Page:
* applying for research funding;
* getting work published;
* computer modelling.

A core component of the programme will be a lightening talks session in which each participant will make a two-minute presentation on their research. The session will be lively and dynamic. Each presentation must be exactly two minutes long, making use of necessary, interesting, appropriate, or entertaining visual or sound aids, and condensing a whole Ph.D’s worth of ideas and work into this short slot.

Finally, the symposium will conclude with an unconference; a participatory, collaborative, and informal event in which the form and content is decided on by participants as it unfolds and in which discussion and production is emphasised over presentation and analysis. Participants may wish to share their own skills, learn a new skill, establish and develop a collaborative project, or hold a focused discussion.

In January we will be seeking applications for participation in this symposium. An announcement and call for papers will be issued in the New Year.

For any general enquiries related to the symposium please email:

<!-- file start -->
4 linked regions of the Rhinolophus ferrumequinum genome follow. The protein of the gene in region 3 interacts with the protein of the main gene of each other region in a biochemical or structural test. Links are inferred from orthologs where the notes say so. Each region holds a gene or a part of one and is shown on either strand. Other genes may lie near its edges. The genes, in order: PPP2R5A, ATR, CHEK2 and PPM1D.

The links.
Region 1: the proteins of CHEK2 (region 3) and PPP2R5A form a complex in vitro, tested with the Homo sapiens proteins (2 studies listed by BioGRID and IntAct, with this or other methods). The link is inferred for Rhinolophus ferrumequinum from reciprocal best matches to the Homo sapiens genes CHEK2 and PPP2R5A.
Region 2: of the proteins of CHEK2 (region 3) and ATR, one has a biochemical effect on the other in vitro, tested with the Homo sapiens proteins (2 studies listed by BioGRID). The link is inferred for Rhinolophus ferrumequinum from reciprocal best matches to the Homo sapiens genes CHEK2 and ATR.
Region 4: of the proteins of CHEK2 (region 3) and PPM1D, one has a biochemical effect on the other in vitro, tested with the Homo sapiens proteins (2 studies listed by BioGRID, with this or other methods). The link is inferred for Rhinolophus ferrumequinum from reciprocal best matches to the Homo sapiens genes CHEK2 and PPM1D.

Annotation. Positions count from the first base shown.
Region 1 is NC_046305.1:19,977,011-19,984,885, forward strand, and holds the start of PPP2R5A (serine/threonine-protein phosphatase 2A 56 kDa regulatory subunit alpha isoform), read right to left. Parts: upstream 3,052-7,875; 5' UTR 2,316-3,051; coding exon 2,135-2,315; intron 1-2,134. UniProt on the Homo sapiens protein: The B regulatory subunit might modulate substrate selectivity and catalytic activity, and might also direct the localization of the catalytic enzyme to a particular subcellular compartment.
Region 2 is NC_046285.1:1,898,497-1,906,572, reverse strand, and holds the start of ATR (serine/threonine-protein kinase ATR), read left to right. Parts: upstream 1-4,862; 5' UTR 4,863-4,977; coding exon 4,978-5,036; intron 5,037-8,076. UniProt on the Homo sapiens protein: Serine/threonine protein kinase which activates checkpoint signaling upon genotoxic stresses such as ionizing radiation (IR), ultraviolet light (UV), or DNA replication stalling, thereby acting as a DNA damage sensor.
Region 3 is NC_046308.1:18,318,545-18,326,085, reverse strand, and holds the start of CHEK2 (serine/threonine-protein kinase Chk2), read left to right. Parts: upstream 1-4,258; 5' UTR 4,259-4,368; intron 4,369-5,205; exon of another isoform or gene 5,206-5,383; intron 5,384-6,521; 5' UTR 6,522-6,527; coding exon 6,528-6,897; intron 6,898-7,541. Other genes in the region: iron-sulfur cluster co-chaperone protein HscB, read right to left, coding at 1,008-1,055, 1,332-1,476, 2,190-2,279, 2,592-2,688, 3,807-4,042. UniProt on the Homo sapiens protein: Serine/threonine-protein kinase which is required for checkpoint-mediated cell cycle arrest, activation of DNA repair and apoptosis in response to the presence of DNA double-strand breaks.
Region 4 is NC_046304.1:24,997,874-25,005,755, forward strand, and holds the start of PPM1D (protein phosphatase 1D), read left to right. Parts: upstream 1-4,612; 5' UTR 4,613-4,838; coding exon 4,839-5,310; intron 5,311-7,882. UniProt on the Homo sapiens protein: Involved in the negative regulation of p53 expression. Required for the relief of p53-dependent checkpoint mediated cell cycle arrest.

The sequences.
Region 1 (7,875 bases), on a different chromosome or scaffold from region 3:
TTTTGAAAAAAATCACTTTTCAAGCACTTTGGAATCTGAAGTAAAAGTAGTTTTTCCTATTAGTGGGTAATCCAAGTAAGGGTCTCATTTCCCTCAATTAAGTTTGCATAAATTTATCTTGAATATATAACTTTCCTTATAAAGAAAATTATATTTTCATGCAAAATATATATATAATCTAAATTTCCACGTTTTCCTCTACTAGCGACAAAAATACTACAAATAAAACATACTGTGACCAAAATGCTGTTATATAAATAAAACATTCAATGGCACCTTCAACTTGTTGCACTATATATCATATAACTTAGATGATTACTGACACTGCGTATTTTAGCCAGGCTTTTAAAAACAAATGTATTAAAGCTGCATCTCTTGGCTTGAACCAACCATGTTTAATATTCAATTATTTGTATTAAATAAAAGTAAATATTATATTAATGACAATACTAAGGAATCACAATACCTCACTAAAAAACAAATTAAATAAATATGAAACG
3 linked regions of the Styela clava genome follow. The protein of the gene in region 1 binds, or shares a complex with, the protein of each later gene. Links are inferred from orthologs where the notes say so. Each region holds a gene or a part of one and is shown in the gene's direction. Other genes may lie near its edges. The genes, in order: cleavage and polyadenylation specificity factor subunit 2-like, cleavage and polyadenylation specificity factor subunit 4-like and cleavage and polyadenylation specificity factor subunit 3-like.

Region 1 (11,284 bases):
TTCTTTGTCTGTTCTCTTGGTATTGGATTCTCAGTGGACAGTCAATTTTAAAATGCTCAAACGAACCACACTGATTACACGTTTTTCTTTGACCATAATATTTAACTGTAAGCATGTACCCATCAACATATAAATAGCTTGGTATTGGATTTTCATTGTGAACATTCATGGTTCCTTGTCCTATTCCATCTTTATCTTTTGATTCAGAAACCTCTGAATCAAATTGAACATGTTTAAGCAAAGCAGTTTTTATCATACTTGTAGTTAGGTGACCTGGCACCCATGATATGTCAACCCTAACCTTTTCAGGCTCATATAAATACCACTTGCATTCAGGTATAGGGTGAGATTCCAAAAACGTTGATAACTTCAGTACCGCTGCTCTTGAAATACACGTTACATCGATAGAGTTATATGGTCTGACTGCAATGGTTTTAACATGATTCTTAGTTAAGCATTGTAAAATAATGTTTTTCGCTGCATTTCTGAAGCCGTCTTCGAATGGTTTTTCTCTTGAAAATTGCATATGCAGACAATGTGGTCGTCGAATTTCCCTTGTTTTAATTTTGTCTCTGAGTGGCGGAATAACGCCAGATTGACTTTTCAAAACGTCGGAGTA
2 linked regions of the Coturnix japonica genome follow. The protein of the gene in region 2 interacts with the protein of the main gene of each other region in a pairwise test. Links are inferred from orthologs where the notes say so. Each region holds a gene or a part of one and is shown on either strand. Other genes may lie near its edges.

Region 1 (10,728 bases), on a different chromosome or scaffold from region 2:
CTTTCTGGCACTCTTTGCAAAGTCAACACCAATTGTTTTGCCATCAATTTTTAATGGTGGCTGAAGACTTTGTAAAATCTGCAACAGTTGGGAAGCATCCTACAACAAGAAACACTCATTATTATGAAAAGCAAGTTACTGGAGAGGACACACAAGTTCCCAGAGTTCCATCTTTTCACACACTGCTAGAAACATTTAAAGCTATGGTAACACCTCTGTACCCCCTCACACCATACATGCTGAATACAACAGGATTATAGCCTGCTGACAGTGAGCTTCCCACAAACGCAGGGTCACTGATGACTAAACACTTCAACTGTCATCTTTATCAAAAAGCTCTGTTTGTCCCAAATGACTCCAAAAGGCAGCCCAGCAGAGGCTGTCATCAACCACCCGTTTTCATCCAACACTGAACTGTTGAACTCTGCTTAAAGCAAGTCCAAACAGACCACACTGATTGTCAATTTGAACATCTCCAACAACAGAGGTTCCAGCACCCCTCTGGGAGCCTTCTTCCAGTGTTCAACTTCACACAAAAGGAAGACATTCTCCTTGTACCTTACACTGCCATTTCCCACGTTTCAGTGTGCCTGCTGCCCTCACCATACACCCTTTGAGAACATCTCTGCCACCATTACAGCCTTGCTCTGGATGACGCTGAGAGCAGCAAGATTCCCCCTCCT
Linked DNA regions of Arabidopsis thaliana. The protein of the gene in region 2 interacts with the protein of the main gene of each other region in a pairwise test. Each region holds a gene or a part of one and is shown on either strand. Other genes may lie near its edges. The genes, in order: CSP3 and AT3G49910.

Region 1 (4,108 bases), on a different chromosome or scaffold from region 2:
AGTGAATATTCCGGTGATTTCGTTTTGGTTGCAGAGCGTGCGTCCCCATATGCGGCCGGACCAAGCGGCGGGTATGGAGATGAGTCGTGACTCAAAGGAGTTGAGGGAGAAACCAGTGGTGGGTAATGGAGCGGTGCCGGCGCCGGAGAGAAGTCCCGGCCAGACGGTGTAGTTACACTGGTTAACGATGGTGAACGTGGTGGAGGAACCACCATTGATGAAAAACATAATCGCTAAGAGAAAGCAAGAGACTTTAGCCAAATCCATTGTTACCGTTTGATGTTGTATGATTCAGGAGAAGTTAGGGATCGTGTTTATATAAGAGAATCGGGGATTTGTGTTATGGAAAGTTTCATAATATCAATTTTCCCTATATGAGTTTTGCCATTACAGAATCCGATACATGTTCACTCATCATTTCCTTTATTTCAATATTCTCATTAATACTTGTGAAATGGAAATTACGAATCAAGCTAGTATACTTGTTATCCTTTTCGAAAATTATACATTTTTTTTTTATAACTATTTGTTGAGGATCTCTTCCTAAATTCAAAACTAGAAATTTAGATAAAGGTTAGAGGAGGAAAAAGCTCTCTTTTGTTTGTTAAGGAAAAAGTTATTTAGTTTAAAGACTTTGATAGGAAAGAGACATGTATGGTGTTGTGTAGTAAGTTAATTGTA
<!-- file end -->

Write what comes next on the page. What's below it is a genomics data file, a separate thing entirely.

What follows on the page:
enquiries@interface2011.org.uk

or see the website:

http://www.interface2011.org.uk/

Plutarch, Athenaeus, Elegy and Iambus, the Greek Anthology, Lucian and the Scaife Digital Library – 1.6 million words of Open Content Greek

Monday, December 13th, 2010

iThe Perseus Digital Library is pleased to publish TEI XML digital editions for Plutarch, Athenaeus, the Greek Anthology, and for most of Lucian. This increases the available Plutarch from roughly 100,000 to the surviving 1,150,000 words. Athenaeus and the Greek Anthology are new within the Perseus Digital Library, with roughly 270,000 and 160,000 words of Greek. The 13,000 words for J.M. Edmonds Elegy and Iambus include both the surviving poetic quotations and major contexts in which these poems are quoted. The 200,000 words of Lucian represent roughly 70% of the surviving works attributed to that author. In all, this places more than 1.6 million words of Greek in circulation.

The Need for Open Content Source Texts